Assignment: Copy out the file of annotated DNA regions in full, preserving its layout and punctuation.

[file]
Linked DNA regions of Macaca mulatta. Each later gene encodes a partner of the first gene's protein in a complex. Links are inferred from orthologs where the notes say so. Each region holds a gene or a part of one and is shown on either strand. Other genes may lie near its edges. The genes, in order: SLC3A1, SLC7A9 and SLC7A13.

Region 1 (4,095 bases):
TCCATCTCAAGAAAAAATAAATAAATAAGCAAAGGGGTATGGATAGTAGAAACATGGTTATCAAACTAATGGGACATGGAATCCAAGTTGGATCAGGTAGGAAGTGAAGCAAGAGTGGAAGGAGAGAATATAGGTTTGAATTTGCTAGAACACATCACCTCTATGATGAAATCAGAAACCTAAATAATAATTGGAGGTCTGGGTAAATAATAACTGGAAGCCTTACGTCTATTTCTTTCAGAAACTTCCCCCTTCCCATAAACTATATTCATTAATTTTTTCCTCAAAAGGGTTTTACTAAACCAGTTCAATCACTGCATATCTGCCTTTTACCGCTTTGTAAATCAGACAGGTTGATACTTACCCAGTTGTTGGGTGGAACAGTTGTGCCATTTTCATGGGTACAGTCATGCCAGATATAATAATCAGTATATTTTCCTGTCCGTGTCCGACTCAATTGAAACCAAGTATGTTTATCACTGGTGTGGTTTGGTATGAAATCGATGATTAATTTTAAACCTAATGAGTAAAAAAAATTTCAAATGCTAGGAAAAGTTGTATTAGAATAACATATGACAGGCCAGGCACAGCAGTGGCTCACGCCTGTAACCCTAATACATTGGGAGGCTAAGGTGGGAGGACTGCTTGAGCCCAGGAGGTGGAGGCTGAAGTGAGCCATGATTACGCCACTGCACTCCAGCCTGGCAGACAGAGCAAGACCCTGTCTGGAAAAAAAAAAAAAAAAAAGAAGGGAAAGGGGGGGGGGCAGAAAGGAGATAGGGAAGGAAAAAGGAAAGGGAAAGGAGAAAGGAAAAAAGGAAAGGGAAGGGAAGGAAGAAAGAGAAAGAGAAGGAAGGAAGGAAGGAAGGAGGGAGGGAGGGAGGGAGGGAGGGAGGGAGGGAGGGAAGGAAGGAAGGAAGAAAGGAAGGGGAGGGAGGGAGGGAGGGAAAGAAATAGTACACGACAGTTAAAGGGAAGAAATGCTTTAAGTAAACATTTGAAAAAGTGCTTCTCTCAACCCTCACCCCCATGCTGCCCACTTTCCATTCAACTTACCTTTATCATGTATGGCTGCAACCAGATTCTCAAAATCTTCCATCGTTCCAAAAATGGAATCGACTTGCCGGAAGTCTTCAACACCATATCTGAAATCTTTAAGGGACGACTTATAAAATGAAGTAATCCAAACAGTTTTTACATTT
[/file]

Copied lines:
Linked DNA regions of Macaca mulatta. Each later gene encodes a partner of the first gene's protein in a complex. Links are inferred from orthologs where the notes say so. Each region holds a gene or a part of one and is shown on either strand. Other genes may lie near its edges. The genes, in order: SLC3A1, SLC7A9 and SLC7A13.

Region 1 (4,095 bases):
TCCATCTCAAGAAAAAATAAATAAATAAGCAAAGGGGTATGGATAGTAGAAACATGGTTATCAAACTAATGGGACATGGAATCCAAGTTGGATCAGGTAGGAAGTGAAGCAAGAGTGGAAGGAGAGAATATAGGTTTGAATTTGCTAGAACACATCACCTCTATGATGAAATCAGAAACCTAAATAATAATTGGAGGTCTGGGTAAATAATAACTGGAAGCCTTACGTCTATTTCTTTCAGAAACTTCCCCCTTCCCATAAACTATATTCATTAATTTTTTCCTCAAAAGGGTTTTACTAAACCAGTTCAATCACTGCATATCTGCCTTTTACCGCTTTGTAAATCAGACAGGTTGATACTTACCCAGTTGTTGGGTGGAACAGTTGTGCCATTTTCATGGGTACAGTCATGCCAGATATAATAATCAGTATATTTTCCTGTCCGTGTCCGACTCAATTGAAACCAAGTATGTTTATCACTGGTGTGGTTTGGTATGAAATCGATGATTAATTTTAAACCTAATGAGTAAAAAAAATTTCAAATGCTAGGAAAAGTTGTATTAGAATAACATATGACAGGCCAGGCACAGCAGTGGCTCACGCCTGTAACCCTAATACATTGGGAGGCTAAGGTGGGAGGACTGCTTGAGCCCAGGAGGTGGAGGCTGAAGTGAGCCATGATTACGCCACTGCACTCCAGCCTGGCAGACAGAGCAAGACCCTGTCTGGAAAAAAAAAAAAAAAAAAGAAGGGAAAGGGGGGGGGGCAGAAAGGAGATAGGGAAGGAAAAAGGAAAGGGAAAGGAGAAAGGAAAAAAGGAAAGGGAAGGGAAGGAAGAAAGAGAAAGAGAAGGAAGGAAGGAAGGAAGGAGGGAGGGAGGGAGGGAGGGAGGGAGGGAGGGAGGGAAGGAAGGAAGGAAGAAAGGAAGGGGAGGGAGGGAGGGAGGGAAAGAAATAGTACACGACAGTTAAAGGGAAGAAATGCTTTAAGTAAACATTTGAAAAAGTGCTTCTCTCAACCCTCACCCCCATGCTGCCCACTTTCCATTCAACTTACCTTTATCATGTATGGCTGCAACCAGATTCTCAAAATCTTCCATCGTTCCAAAAATGGAATCGACTTGCCGGAAGTCTTCAACACCATATCTGAAATCTTTAAGGGACGACTTATAAAATGAAGTAATCCAAACAGTTTTTACATTT